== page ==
Verse 11 reads: “Then [Jesus] entered Jerusalem” [yes!] “and went into the temple;” [here it comes!] “and when he had looked around at everything, as it was already late, he went out to Bethany with the twelve.”
Come on, Jesus, you were so close! All you had to do was follow the formula, offer a sacrifice in the Temple and kingship was yours! It was right there and you blew it.
First century people would have expected Jesus to follow the formula, but he doesn’t. Instead, he acts like a tourist, taking a look at the temple, before leaving town to go to Bethany. This is Jesus’ so-called “triumphal entry” into Jerusalem and he doesn’t even spend the night there! He’s like Clark Griswold taking his two-second look at the Grand Canyon in the movie Vacation.
Can you imagine how disappointing this would be? The people following Jesus would be as disappointed as you would be if that rom-com you desperately wanted to see didn’t even end with the two main characters getting together.
And can you imagine how all the people following Jesus into Jerusalem would have felt? It would have been like that scene in Forrest Gump when Forrest decides to stop after three years of straight running. He turns to the crowd of followers running behind him and says:
“I’m pretty tired…I think I’ll go home now.”
And then that one guy in the crowd: “Well now what are we supposed to do!?”
So what’s going on here?
In Mark’s telling of the story, Jesus’ “triumphal entry” is a parody of “triumphal entries.” The whole thing falls flat in the last scene when Jesus fails to consummate his triumph with a sacrifice. Clearly this Jesus is not who people expected him to be. He can’t even follow the formula right!
You can imagine, then, why some in the crowd might be so willing to shout “Crucify him!” just a few days later. They think Jesus was leading them on, pretending to be the new King David when really he’s just…nobody. Whipped into such a frenzy, some became as angry as they had been excited. And then they called for blood.
I think we often end up falling into the same expectations that the crowd fell into. At least I know I do. We want to think of Jesus as triumphant. We just heard the tune to “Ride on, Ride on in Majesty!” We want a majestic conquering king, a mighty savior who crushes our foes. At one time, this was the prevailing understanding of the cross, and it’s still quite prevalent. Christ is the victorious, the one who, by the cross conquered death, which is to say, waged war against Satan and nobly won the battle! Instead of Judah “The Hammer,” we have Jesus “The Hammer” who crushes death.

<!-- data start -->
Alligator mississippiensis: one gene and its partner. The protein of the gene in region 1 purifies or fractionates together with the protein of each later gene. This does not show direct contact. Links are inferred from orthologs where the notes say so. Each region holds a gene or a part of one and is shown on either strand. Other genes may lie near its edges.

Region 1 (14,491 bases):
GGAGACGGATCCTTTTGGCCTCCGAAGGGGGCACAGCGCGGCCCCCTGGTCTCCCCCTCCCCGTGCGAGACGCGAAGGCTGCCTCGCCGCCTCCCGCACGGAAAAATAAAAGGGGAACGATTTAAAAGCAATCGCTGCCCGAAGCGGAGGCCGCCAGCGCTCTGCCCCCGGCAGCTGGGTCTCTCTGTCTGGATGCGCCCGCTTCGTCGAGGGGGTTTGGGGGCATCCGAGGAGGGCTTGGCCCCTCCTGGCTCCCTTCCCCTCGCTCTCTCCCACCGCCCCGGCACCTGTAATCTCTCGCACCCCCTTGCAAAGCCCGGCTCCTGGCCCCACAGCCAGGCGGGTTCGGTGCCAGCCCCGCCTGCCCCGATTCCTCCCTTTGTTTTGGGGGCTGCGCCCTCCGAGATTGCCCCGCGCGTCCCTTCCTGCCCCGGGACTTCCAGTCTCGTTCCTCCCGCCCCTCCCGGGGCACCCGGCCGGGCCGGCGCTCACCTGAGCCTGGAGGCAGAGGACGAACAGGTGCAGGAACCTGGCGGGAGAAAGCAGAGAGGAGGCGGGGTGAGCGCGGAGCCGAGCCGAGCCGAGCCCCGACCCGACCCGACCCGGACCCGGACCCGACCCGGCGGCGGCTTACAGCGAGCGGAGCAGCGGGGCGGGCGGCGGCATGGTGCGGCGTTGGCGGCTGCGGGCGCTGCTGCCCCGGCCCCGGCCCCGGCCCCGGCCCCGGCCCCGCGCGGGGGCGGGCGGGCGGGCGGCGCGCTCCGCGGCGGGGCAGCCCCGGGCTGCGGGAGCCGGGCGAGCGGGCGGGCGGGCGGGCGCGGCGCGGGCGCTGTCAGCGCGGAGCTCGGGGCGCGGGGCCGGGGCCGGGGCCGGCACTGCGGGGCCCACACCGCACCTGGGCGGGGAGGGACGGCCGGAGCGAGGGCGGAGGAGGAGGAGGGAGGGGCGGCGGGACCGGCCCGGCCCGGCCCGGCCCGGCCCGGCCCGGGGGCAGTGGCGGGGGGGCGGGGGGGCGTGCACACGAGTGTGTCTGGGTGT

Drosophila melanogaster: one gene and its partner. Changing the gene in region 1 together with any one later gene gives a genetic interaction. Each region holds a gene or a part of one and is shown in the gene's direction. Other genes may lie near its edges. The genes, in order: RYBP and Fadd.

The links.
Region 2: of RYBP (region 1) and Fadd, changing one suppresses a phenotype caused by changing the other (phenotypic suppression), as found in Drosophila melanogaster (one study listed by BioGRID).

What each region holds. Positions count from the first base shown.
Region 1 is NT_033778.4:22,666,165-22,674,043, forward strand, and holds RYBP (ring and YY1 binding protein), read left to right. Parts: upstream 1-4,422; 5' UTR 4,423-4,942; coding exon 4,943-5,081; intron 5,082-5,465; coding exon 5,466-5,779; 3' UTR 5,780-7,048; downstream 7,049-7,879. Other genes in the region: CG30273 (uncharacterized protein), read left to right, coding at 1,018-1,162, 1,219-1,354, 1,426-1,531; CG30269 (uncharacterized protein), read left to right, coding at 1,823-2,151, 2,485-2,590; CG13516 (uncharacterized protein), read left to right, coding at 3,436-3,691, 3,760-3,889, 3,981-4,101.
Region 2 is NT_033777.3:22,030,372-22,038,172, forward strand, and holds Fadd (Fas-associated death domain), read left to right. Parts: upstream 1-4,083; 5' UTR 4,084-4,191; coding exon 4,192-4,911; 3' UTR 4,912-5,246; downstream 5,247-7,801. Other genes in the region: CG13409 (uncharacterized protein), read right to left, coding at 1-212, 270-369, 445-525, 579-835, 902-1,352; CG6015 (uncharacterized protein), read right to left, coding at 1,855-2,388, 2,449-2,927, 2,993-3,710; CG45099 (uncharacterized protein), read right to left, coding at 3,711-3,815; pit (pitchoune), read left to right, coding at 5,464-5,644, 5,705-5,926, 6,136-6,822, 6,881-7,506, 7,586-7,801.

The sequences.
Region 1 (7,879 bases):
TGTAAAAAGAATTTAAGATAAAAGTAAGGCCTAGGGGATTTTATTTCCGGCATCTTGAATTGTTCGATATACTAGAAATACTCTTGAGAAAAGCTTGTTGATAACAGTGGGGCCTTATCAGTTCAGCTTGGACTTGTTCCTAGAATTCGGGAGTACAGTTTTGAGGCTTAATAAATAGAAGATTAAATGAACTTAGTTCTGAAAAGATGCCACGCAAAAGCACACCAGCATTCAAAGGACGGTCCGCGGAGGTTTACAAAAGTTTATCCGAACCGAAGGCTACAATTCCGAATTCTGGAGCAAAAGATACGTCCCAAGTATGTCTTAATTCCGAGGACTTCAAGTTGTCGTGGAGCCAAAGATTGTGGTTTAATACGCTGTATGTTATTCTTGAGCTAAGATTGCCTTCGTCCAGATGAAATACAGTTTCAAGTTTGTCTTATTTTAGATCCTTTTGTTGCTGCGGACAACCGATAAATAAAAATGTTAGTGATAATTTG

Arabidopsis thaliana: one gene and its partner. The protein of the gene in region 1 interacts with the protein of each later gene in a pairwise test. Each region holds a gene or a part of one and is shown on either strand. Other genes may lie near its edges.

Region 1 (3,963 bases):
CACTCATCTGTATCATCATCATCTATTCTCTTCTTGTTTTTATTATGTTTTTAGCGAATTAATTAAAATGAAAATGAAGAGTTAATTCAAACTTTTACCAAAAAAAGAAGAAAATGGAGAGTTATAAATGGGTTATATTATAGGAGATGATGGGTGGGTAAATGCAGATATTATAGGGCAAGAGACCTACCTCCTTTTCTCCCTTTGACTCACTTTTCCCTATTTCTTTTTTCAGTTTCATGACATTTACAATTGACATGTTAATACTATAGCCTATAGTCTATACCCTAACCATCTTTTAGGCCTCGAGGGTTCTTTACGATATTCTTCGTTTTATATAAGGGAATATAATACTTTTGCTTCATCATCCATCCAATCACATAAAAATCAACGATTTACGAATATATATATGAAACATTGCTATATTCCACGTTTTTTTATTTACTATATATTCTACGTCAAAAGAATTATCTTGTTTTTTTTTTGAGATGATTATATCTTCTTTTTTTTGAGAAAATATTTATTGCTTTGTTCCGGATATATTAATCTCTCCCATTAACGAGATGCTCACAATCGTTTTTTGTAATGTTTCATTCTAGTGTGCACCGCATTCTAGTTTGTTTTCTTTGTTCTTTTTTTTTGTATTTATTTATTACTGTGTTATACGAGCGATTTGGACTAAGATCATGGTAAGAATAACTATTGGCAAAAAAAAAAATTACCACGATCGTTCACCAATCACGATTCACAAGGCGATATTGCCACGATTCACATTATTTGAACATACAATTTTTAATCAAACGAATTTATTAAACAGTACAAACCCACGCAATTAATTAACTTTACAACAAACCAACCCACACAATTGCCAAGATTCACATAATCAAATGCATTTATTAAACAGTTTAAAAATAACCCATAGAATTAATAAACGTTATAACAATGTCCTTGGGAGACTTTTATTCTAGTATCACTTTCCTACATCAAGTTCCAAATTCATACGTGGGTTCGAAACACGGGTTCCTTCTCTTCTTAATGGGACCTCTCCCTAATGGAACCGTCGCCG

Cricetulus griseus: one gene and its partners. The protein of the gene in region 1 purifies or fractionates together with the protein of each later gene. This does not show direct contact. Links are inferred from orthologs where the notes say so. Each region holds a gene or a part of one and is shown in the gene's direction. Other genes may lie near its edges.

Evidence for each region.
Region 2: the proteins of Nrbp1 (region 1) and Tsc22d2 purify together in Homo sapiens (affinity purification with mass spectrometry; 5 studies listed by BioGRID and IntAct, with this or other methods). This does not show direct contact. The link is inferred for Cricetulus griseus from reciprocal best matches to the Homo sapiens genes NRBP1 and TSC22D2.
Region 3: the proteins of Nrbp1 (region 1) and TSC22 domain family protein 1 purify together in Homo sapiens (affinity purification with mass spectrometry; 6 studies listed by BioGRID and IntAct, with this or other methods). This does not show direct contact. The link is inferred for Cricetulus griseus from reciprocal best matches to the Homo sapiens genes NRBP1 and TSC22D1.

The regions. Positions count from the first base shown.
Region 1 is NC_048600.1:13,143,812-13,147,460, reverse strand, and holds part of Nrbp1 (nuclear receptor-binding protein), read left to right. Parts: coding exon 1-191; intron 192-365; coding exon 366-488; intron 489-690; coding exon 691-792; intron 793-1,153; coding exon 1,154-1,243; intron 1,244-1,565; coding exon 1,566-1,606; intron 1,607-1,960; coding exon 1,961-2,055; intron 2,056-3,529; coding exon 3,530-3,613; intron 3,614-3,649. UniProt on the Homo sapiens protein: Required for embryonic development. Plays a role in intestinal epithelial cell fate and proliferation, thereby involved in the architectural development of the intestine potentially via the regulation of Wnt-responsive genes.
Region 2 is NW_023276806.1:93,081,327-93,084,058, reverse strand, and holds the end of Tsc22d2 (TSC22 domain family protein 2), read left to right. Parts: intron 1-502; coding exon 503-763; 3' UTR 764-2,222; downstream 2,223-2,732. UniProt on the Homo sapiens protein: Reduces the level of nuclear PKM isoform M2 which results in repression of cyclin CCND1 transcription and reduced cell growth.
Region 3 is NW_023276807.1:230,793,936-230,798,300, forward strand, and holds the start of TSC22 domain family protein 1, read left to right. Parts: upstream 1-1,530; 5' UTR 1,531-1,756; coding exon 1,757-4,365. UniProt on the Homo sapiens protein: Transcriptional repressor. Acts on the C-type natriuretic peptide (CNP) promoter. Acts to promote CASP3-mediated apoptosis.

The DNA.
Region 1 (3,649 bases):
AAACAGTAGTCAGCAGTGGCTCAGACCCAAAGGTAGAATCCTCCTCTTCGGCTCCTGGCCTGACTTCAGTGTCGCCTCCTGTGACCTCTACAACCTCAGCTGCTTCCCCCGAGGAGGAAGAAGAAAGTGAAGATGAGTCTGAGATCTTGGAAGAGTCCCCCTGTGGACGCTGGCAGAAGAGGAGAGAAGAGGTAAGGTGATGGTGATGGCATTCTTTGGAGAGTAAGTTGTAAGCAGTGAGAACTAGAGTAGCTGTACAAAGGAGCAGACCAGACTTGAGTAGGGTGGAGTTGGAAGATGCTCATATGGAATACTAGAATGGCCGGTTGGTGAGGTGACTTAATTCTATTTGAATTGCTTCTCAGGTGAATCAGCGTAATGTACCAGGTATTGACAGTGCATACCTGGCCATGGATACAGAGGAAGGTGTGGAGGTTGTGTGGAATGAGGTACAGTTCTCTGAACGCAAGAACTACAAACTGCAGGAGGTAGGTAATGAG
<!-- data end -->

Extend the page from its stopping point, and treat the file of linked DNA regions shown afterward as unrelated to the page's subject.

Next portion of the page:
But as we’ll see in the coming week, the story doesn’t go anything like that. At no point does Jesus take up a sword. As a matter of fact, when one of his followers does take up a sword, Jesus tells him in no uncertain terms to put it away. Jesus does not inflict violence on anyone, rather he becomes the one upon whom violence is inflicted. Jesus does not parade around in victory, rather he drags the instrument of his execution up a hill in shame.
Jesus never does anything through conquering or violence. He accomplishes what he accomplishes only through love.
I think this is still true of Jesus. There have been times in my life, many times in my life, where I’ve wanted Jesus to sweep in like a mighty conqueror and fix all my problems. In those moments I have cried out, “Jesus take this away from me!” as if Jesus would march in, battle ready, and defeat all my problems.
But guess what. Not once has he ever done that for me.
He’s never come saddled upon a warhorse, a spear in his hand, and a battle cry on his lips.
He’s only ever come pinned to a cross, a spear in his side, and sour vinegar on his lips.
Because that’s what Jesus does. He dies. He joins us in our sufferings and hangs there on his cross, showing us just how much he loves us. He doesn’t take away our pain. He joins us in it.
It’s true that we believe in the resurrection to come. We know that death is not the end of Jesus’ story, nor is it the end of our story. But that salvation doesn’t come by Jesus inflicting violence: just the opposite—it comes by Jesus bringing new life.
Jesus’ so-called “triumphal entry” into Jerusalem is the antithesis of all the triumphal entries that have come before. It breaks with the formula in a really important way. The other triumphal entries have been the result of violence and death, conquerors returning home from war, walking into the temple with boots caked in human blood, to slaughter an animal upon an altar.
If that is the savior you want, then you’ll have to look elsewhere. Because when Jesus comes to Jerusalem, he comes offering life, not death.
So in the Holy Week ahead, look not for Jesus the conqueror with a sword in his hand. For those who live by the sword, die by the sword. Look instead to Jesus the lover with a nail in his hands. For those who die by the cross will find life.
 Credit for this comedic interpretation due to C. Clifton Black: https://www.workingpreacher.org/theology-and-interpretation/marklarkey-or-whats-so-funny-about-the-second-gospel